How Deployed Texas Military Parents Can Care For Children
Parenting can be challenging for ex-spouses. It becomes even more difficult if one parent has been deemed the child’s or children’s sole managing conservator or one parent has the right to determine primary residence in a joint managing conservatorship. Those pressures only increase when that parent serves in the military and is deployed. Despite the special circumstances such parents face, there are remedies available under Texas law to allow them to effectively care for their children while they are on active duty.
Texas Courts Commonly Order Temporary Child Custody To One Parent Or The Other
The primary managing conservator-parent can seek a court order granting another person temporary custody over the child for the duration of his or her deployment. However, this relief cannot be granted by a military court and is not available under the Military Family Care Plan; rather, the order must be obtained from a Texas civil family law court or the court system that governs the military family residence. However, because Texas law prescribes a certain order of priority when granting temporary custody, the other parent who is a joint managing conservator will have a right to serve as the temporary primary managing conservator under Texas law, barring any orders to the contrary.
The noncustodial parent in a joint managing conservatorship is the court’s first choice, but if that parent is not an option, then the primary managing conservator’s choice for a temporary guardian is the court’s next choice. Finally, if for some reason the court deems the person chosen by the parent to be inadequate, the court may appoint a temporary conservator as it sees fit. Once the primary parent returns from deployment, the order reverts to the original order and the child is returned without the need for court intervention.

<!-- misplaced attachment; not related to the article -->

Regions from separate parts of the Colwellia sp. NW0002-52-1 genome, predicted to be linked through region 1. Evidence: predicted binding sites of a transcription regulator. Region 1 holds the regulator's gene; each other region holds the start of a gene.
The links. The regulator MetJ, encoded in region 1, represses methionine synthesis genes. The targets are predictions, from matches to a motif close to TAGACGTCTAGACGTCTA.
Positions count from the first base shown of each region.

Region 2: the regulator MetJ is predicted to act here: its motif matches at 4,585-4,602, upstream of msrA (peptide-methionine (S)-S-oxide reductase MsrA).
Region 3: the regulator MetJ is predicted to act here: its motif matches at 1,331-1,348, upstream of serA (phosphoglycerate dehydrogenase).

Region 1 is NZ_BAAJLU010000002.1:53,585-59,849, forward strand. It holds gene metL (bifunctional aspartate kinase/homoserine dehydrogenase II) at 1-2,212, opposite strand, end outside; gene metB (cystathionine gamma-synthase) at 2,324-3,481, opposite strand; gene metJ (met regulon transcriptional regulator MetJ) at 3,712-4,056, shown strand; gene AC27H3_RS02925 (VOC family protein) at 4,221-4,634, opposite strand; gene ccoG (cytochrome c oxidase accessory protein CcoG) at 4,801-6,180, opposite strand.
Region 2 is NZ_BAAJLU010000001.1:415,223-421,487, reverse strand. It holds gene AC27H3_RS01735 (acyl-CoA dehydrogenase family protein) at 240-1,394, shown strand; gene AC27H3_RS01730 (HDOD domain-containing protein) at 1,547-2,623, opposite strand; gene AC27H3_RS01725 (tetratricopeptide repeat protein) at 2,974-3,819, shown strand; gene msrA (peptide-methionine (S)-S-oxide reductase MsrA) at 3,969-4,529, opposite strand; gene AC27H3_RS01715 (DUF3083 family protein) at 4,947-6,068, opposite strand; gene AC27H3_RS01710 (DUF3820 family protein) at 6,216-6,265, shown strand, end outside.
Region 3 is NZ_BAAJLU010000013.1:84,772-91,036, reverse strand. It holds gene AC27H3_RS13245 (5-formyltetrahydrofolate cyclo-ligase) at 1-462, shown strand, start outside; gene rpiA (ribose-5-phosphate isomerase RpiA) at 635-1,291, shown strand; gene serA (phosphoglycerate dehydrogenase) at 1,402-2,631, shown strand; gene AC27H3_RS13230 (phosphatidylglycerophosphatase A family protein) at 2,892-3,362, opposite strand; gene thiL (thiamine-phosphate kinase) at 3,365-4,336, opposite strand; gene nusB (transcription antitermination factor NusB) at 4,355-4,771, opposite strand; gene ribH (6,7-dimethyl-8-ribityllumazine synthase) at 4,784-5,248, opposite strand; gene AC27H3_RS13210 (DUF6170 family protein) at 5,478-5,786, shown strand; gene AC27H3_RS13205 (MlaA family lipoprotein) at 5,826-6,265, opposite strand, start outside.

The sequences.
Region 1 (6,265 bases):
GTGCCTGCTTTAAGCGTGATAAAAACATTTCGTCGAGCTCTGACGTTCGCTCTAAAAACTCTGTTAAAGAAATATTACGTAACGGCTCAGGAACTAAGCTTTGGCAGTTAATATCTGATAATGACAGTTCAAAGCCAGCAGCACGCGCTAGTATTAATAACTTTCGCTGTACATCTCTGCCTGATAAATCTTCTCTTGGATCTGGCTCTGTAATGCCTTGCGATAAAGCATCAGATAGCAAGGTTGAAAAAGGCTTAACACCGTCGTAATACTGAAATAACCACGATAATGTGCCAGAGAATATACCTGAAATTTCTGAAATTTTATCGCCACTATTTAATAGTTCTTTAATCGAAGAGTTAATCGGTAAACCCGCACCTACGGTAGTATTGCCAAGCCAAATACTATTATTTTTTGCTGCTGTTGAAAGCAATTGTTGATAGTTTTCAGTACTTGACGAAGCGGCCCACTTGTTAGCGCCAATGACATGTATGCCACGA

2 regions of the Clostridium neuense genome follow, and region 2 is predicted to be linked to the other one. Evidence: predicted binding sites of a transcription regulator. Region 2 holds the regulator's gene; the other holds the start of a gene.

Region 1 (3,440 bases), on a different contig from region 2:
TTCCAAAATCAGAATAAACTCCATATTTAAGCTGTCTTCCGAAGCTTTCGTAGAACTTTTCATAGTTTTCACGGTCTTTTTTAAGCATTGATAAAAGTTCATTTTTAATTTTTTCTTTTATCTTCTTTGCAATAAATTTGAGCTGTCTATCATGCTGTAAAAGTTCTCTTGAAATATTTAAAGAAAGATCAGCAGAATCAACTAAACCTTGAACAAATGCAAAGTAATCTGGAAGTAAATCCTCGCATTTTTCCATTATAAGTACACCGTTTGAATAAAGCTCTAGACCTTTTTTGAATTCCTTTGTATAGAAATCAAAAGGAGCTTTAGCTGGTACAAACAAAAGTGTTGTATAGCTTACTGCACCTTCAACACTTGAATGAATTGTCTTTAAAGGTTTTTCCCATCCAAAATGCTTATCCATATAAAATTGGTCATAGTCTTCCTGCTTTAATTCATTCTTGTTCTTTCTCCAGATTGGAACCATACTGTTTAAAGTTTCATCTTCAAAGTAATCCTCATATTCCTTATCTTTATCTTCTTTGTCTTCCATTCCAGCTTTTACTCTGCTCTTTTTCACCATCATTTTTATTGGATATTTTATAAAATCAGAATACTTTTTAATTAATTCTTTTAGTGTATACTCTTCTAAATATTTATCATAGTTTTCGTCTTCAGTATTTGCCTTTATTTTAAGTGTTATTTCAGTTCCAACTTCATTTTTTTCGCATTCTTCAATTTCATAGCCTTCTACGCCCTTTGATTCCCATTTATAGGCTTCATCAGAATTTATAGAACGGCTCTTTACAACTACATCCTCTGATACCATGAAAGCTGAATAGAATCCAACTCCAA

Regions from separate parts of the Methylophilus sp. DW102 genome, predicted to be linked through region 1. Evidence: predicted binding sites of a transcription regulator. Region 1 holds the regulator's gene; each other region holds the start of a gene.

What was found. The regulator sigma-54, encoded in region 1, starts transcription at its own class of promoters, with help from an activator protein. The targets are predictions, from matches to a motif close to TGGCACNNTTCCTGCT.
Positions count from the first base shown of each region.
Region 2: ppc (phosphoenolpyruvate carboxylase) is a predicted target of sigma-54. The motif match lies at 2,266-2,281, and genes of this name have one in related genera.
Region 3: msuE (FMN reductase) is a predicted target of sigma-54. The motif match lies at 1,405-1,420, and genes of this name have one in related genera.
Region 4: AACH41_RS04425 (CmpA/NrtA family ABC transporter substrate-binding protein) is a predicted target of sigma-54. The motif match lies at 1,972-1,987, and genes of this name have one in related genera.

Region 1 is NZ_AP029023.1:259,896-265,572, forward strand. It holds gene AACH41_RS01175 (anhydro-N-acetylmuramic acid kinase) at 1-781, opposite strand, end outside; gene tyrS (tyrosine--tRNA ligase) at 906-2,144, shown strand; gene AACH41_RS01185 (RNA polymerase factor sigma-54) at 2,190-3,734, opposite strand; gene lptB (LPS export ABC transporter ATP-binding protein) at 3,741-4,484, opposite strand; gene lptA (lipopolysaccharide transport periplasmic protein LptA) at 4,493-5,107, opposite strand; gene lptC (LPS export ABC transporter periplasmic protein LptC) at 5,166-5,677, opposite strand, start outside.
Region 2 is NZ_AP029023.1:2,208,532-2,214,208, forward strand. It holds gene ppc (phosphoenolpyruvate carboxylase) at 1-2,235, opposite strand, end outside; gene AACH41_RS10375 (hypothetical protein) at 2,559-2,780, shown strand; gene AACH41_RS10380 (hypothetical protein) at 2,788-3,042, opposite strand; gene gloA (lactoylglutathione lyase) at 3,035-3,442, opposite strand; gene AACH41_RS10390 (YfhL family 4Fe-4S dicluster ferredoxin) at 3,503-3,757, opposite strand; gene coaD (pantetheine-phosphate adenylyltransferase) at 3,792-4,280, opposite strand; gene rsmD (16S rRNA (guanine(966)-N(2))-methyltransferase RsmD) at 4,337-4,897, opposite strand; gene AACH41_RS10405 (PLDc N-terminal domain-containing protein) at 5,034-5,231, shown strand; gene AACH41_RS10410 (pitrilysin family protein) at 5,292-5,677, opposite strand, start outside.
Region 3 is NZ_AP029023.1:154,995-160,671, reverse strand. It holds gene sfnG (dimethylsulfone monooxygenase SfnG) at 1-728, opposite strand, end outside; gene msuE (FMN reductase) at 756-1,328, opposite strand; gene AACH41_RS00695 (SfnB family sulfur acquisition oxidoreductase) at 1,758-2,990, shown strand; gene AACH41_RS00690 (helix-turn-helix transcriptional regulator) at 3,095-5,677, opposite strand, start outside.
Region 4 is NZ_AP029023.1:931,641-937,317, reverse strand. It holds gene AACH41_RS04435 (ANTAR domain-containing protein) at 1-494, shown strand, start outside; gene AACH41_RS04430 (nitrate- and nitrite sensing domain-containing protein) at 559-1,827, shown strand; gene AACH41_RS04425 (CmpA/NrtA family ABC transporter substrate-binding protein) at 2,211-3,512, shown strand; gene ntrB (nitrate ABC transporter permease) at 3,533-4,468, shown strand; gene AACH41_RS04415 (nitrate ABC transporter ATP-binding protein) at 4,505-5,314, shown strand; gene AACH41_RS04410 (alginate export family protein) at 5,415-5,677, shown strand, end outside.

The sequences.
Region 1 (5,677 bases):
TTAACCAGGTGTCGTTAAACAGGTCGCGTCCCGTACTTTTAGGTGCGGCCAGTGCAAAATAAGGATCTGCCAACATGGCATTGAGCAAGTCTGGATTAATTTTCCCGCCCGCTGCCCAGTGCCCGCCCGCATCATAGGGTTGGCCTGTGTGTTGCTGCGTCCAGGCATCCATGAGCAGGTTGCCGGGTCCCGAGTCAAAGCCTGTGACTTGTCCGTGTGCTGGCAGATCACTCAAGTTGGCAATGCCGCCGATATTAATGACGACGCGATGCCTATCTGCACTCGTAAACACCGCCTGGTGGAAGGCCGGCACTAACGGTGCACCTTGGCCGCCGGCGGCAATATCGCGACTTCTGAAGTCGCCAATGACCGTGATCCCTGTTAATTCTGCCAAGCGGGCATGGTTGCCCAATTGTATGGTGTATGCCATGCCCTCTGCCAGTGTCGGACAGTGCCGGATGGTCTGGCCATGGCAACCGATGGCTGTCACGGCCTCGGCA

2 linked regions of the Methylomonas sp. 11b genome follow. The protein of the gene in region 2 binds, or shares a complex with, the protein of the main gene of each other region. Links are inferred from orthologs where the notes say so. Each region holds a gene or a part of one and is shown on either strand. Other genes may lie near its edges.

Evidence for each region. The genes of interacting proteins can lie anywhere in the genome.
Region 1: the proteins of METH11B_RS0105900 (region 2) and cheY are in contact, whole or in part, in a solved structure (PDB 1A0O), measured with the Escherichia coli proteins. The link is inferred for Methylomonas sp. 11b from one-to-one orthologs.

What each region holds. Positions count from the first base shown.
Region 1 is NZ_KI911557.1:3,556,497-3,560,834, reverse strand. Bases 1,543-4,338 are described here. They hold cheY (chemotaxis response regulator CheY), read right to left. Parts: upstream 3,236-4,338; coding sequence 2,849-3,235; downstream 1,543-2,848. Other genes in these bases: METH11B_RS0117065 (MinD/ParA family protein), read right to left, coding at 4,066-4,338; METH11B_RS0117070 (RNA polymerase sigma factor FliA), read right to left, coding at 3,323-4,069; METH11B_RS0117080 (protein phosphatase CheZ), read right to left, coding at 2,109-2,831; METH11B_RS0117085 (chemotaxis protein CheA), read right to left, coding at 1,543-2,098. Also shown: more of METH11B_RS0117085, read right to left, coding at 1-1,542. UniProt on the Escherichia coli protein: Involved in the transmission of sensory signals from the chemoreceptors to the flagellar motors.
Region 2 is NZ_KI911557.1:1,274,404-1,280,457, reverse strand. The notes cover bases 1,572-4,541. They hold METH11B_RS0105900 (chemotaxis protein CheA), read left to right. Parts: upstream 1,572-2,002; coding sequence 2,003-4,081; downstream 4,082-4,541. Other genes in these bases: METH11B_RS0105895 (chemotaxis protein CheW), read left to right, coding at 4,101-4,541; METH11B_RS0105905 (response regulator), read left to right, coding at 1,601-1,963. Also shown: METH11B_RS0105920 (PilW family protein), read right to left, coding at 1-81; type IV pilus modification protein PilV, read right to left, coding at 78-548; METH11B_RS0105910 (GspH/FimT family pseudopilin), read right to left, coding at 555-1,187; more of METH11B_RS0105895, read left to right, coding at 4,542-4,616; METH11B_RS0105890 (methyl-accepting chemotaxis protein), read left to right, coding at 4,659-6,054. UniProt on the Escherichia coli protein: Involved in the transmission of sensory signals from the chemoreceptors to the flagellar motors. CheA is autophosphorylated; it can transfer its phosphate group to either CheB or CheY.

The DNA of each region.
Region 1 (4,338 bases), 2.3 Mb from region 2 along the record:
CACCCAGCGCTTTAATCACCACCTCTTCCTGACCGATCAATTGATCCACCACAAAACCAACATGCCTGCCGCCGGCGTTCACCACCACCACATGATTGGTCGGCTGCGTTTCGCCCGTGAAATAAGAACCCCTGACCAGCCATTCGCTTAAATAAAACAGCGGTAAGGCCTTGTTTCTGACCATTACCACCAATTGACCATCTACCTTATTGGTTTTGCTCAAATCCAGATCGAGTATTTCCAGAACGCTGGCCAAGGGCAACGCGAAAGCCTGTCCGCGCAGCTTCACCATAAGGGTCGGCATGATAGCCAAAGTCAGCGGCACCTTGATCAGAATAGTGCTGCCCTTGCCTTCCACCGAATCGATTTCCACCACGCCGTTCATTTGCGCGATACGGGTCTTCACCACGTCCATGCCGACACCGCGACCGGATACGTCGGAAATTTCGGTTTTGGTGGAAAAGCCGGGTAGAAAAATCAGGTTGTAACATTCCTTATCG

Child Support And Medical Care During Deployment
Under Texas law, there are also provisions to ensure that children receive the benefits of child support to which they are entitled. Either parent in a joint managing conservatorship has the right to request a temporary order to modify a child support determination, including a modification to allocate those funds to the temporary custodian so that the child can receive the benefit of those funds.
Contact An Experienced Texas Family Lawyer
While Texas law makes substantial provisions for military parents with custody or conservatorship over children who are on active military duty, there are many nuances and details of these laws that should be understood before deployment. A Texas family lawyer can help you gain the necessary perspective to make the wisest decisions possible for yourself and your child or children.
Get in touch with the Law Office of Rebecca Anne Gonzalez. Call my office at 210-888-9836 or toll free at 800-823-6321 to set up your initial consultation. Alternately, use the email contact form to set up a consultation.